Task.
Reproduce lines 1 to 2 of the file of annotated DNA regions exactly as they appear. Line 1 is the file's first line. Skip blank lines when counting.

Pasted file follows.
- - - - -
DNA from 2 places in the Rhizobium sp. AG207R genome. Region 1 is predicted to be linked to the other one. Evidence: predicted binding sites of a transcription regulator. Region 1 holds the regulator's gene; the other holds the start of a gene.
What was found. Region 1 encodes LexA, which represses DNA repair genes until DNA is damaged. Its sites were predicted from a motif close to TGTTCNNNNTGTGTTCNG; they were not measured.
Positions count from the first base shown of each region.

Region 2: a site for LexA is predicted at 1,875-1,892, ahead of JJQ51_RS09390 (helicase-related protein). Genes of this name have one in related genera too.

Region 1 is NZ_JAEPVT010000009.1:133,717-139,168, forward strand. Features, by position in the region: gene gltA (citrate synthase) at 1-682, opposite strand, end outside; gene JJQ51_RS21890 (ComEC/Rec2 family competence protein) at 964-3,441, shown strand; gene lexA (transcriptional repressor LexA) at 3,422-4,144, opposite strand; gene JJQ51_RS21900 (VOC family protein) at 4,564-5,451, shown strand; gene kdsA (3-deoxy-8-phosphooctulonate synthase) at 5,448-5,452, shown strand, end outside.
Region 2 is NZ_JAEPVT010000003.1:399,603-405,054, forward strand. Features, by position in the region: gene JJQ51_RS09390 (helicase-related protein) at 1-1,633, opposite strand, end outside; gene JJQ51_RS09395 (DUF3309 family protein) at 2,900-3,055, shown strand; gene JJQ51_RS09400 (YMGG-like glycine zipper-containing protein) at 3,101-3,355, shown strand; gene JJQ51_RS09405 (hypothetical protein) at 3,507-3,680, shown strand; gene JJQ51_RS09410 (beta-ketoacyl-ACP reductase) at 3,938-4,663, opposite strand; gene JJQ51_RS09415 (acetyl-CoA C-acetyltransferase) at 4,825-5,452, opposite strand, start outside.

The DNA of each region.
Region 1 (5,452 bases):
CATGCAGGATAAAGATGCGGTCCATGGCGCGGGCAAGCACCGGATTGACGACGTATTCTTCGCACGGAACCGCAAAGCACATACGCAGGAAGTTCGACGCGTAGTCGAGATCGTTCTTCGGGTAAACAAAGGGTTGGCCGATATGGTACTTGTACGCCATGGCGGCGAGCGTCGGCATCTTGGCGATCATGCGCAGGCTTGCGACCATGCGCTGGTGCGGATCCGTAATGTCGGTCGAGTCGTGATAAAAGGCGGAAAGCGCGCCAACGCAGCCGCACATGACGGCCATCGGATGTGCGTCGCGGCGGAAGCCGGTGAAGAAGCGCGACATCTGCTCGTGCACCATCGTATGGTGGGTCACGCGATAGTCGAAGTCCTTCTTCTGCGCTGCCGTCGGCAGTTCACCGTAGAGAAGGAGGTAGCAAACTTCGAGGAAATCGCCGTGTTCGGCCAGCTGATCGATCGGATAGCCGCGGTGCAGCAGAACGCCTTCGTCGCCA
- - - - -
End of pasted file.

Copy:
DNA from 2 places in the Rhizobium sp. AG207R genome. Region 1 is predicted to be linked to the other one. Evidence: predicted binding sites of a transcription regulator. Region 1 holds the regulator's gene; the other holds the start of a gene.
What was found. Region 1 encodes LexA, which represses DNA repair genes until DNA is damaged. Its sites were predicted from a motif close to TGTTCNNNNTGTGTTCNG; they were not measured.